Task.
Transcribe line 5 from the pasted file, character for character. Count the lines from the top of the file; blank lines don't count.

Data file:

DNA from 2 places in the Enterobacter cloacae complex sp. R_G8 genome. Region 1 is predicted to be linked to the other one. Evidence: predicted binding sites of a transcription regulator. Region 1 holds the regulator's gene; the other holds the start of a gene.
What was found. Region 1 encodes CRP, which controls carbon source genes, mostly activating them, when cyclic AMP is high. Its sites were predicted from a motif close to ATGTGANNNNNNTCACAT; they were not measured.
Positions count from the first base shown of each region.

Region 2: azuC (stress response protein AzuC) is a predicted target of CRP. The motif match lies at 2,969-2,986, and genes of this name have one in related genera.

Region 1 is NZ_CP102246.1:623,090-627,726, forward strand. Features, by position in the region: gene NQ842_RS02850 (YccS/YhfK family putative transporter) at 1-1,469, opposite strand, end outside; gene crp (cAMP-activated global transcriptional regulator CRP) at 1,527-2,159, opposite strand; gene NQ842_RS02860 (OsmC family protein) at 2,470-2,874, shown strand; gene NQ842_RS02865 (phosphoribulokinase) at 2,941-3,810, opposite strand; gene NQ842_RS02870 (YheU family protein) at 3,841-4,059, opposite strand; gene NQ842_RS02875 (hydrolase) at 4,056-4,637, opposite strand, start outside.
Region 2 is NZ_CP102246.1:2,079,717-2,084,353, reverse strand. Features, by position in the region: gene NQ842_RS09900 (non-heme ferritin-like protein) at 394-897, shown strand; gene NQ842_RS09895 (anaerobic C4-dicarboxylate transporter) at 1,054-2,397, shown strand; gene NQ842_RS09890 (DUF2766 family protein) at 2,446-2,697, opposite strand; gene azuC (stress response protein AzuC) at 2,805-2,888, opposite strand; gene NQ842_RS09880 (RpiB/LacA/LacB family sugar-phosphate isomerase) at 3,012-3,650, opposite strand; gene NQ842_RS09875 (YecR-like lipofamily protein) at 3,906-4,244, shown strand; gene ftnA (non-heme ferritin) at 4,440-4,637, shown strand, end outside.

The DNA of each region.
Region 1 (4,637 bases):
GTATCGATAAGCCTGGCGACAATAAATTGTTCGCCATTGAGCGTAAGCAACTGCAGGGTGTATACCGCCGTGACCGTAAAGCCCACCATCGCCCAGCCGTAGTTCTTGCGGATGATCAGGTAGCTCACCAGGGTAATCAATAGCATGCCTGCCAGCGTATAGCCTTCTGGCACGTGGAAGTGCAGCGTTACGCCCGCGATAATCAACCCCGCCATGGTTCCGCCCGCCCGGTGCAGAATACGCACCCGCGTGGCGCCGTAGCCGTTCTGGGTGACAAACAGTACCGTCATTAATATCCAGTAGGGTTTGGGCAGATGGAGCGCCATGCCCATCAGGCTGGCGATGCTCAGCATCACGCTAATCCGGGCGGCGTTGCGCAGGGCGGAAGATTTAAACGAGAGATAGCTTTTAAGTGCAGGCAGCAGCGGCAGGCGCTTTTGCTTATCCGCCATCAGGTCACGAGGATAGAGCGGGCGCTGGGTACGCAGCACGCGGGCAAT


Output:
Region 1 is NZ_CP102246.1:623,090-627,726, forward strand. Features, by position in the region: gene NQ842_RS02850 (YccS/YhfK family putative transporter) at 1-1,469, opposite strand, end outside; gene crp (cAMP-activated global transcriptional regulator CRP) at 1,527-2,159, opposite strand; gene NQ842_RS02860 (OsmC family protein) at 2,470-2,874, shown strand; gene NQ842_RS02865 (phosphoribulokinase) at 2,941-3,810, opposite strand; gene NQ842_RS02870 (YheU family protein) at 3,841-4,059, opposite strand; gene NQ842_RS02875 (hydrolase) at 4,056-4,637, opposite strand, start outside.